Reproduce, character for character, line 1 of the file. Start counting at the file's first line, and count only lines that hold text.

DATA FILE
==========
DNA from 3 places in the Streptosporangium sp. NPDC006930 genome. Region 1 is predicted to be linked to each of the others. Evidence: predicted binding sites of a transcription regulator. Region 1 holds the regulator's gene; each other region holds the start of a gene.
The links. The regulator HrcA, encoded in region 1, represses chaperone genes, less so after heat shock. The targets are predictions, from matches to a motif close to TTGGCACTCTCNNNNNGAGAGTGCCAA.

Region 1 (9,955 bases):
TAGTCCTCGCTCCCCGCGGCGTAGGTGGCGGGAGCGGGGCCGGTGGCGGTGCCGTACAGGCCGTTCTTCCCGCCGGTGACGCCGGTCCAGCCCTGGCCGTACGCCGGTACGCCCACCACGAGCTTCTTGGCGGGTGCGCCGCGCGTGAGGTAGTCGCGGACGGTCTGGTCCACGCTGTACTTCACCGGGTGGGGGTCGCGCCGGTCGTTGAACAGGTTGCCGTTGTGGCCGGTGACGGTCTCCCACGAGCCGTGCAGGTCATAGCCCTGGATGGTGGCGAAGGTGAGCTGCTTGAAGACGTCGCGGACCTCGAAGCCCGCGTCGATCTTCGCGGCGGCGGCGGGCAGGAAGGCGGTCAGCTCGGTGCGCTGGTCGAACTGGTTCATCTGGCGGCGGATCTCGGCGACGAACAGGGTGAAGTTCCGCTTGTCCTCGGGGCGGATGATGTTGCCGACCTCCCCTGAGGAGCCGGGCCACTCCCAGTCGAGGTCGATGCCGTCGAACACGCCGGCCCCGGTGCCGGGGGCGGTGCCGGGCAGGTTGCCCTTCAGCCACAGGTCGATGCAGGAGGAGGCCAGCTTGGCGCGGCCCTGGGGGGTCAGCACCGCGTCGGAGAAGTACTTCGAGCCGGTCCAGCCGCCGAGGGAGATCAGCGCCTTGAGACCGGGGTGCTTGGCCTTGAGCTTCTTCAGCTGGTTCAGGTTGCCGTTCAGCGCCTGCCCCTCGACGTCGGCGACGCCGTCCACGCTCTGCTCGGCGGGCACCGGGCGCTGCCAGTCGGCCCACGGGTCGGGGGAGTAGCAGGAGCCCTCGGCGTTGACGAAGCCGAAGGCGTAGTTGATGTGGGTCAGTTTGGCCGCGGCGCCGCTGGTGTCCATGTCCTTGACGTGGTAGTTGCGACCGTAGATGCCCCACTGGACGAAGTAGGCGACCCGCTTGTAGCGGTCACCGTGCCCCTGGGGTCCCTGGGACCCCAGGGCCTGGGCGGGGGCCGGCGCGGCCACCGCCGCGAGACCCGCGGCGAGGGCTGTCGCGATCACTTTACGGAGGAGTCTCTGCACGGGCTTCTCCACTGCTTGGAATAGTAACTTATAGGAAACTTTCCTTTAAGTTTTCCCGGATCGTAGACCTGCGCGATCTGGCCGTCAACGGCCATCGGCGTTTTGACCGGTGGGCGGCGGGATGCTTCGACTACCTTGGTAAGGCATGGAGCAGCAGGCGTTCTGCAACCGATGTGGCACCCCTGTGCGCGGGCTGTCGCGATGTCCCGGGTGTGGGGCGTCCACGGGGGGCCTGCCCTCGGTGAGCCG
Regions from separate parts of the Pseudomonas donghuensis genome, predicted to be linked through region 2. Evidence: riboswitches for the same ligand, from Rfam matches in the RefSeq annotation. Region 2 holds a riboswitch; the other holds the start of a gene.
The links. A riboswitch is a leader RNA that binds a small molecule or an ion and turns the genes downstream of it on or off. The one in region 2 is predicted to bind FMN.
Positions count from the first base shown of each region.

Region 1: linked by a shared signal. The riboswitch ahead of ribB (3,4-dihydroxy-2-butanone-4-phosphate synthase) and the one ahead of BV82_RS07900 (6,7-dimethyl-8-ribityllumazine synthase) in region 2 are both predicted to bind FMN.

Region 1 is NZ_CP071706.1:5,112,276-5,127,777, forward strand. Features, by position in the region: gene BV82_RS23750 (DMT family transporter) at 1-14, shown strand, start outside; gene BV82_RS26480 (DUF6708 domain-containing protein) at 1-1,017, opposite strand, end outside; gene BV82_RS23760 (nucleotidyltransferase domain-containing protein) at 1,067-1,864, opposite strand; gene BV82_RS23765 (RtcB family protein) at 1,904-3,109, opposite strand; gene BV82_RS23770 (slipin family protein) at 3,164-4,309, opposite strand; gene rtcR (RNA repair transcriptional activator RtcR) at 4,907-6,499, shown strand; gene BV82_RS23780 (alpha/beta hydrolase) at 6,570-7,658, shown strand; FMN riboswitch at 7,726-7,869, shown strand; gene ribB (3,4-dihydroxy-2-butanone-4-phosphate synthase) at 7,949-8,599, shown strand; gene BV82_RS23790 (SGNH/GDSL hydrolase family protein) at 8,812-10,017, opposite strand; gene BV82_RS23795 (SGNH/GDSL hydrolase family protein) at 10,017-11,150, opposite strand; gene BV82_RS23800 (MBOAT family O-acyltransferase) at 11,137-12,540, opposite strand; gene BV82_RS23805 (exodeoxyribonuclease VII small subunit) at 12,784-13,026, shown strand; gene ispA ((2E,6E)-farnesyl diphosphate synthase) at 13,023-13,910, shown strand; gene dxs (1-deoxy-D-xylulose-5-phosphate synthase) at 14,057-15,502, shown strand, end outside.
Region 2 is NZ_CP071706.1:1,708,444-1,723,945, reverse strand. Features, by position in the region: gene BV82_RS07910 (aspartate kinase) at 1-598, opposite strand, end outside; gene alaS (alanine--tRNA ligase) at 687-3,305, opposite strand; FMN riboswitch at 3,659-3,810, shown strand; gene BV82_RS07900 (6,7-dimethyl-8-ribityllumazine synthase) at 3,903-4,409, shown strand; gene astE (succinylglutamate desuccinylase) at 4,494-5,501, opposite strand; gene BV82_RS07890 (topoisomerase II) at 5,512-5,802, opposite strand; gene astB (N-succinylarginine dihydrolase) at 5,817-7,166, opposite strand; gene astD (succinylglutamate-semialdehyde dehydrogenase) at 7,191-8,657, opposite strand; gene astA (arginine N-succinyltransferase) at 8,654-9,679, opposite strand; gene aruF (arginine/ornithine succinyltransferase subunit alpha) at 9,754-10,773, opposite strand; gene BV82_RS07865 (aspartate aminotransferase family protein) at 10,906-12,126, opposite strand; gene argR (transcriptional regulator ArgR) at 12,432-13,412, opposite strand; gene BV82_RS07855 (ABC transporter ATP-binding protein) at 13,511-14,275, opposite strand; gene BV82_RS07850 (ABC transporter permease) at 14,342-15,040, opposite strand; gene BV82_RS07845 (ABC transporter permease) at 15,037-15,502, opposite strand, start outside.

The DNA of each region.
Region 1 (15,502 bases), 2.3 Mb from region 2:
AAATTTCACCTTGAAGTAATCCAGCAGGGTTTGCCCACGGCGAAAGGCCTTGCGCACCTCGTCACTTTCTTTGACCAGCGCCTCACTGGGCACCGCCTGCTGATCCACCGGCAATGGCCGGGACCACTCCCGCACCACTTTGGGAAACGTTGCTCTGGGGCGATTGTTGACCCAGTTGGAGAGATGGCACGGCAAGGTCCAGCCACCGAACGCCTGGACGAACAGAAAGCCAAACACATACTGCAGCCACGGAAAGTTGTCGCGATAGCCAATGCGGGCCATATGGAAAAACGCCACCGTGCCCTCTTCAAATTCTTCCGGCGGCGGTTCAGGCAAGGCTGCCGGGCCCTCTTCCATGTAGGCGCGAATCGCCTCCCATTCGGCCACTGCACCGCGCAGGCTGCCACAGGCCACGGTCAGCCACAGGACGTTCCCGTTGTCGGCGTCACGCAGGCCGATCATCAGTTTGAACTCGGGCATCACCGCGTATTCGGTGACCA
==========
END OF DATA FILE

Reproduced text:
DNA from 3 places in the Streptosporangium sp. NPDC006930 genome. Region 1 is predicted to be linked to each of the others. Evidence: predicted binding sites of a transcription regulator. Region 1 holds the regulator's gene; each other region holds the start of a gene.